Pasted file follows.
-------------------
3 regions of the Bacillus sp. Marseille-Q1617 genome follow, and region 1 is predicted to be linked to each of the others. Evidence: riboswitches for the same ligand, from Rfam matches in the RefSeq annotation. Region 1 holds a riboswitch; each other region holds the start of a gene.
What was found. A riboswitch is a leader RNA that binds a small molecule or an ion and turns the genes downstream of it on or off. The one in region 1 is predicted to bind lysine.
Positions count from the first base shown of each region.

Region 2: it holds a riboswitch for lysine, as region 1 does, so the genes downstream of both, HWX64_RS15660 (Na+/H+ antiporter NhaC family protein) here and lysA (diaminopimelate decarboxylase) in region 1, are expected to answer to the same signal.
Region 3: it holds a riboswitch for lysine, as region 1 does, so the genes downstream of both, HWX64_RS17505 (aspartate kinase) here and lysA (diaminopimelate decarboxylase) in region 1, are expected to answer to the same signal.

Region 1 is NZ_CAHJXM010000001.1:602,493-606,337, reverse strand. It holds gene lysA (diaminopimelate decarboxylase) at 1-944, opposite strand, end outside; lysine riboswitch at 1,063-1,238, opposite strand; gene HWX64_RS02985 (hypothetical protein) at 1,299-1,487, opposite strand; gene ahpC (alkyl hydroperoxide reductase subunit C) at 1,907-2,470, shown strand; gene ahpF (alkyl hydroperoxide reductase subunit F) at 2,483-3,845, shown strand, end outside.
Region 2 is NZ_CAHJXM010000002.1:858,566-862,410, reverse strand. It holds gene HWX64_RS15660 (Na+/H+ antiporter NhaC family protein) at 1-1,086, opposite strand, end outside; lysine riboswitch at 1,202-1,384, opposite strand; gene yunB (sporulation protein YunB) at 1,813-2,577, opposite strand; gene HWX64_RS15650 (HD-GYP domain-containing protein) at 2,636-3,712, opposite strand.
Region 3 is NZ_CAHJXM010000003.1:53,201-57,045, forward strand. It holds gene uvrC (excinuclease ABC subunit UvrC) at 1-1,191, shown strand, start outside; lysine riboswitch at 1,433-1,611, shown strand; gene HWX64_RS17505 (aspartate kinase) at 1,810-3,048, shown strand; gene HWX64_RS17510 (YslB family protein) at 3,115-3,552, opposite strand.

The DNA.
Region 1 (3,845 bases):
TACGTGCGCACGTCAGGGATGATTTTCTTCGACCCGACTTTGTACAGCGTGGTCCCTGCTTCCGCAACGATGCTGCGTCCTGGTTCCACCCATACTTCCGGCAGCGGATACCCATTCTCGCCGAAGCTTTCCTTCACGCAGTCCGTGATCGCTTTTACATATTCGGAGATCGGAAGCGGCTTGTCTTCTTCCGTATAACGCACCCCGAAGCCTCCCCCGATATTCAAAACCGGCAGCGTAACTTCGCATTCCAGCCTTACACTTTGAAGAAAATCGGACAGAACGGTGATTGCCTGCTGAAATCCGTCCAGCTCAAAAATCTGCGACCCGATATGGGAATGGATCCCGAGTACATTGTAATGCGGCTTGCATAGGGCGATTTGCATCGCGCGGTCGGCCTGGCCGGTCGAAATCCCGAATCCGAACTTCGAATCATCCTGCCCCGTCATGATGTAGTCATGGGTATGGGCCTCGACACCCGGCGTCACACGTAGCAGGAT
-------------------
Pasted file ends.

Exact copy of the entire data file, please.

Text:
3 regions of the Bacillus sp. Marseille-Q1617 genome follow, and region 1 is predicted to be linked to each of the others. Evidence: riboswitches for the same ligand, from Rfam matches in the RefSeq annotation. Region 1 holds a riboswitch; each other region holds the start of a gene.
What was found. A riboswitch is a leader RNA that binds a small molecule or an ion and turns the genes downstream of it on or off. The one in region 1 is predicted to bind lysine.
Positions count from the first base shown of each region.

Region 2: it holds a riboswitch for lysine, as region 1 does, so the genes downstream of both, HWX64_RS15660 (Na+/H+ antiporter NhaC family protein) here and lysA (diaminopimelate decarboxylase) in region 1, are expected to answer to the same signal.
Region 3: it holds a riboswitch for lysine, as region 1 does, so the genes downstream of both, HWX64_RS17505 (aspartate kinase) here and lysA (diaminopimelate decarboxylase) in region 1, are expected to answer to the same signal.

Region 1 is NZ_CAHJXM010000001.1:602,493-606,337, reverse strand. It holds gene lysA (diaminopimelate decarboxylase) at 1-944, opposite strand, end outside; lysine riboswitch at 1,063-1,238, opposite strand; gene HWX64_RS02985 (hypothetical protein) at 1,299-1,487, opposite strand; gene ahpC (alkyl hydroperoxide reductase subunit C) at 1,907-2,470, shown strand; gene ahpF (alkyl hydroperoxide reductase subunit F) at 2,483-3,845, shown strand, end outside.
Region 2 is NZ_CAHJXM010000002.1:858,566-862,410, reverse strand. It holds gene HWX64_RS15660 (Na+/H+ antiporter NhaC family protein) at 1-1,086, opposite strand, end outside; lysine riboswitch at 1,202-1,384, opposite strand; gene yunB (sporulation protein YunB) at 1,813-2,577, opposite strand; gene HWX64_RS15650 (HD-GYP domain-containing protein) at 2,636-3,712, opposite strand.
Region 3 is NZ_CAHJXM010000003.1:53,201-57,045, forward strand. It holds gene uvrC (excinuclease ABC subunit UvrC) at 1-1,191, shown strand, start outside; lysine riboswitch at 1,433-1,611, shown strand; gene HWX64_RS17505 (aspartate kinase) at 1,810-3,048, shown strand; gene HWX64_RS17510 (YslB family protein) at 3,115-3,552, opposite strand.

The DNA.
Region 1 (3,845 bases):
TACGTGCGCACGTCAGGGATGATTTTCTTCGACCCGACTTTGTACAGCGTGGTCCCTGCTTCCGCAACGATGCTGCGTCCTGGTTCCACCCATACTTCCGGCAGCGGATACCCATTCTCGCCGAAGCTTTCCTTCACGCAGTCCGTGATCGCTTTTACATATTCGGAGATCGGAAGCGGCTTGTCTTCTTCCGTATAACGCACCCCGAAGCCTCCCCCGATATTCAAAACCGGCAGCGTAACTTCGCATTCCAGCCTTACACTTTGAAGAAAATCGGACAGAACGGTGATTGCCTGCTGAAATCCGTCCAGCTCAAAAATCTGCGACCCGATATGGGAATGGATCCCGAGTACATTGTAATGCGGCTTGCATAGGGCGATTTGCATCGCGCGGTCGGCCTGGCCGGTCGAAATCCCGAATCCGAACTTCGAATCATCCTGCCCCGTCATGATGTAGTCATGGGTATGGGCCTCGACACCCGGCGTCACACGTAGCAGGAT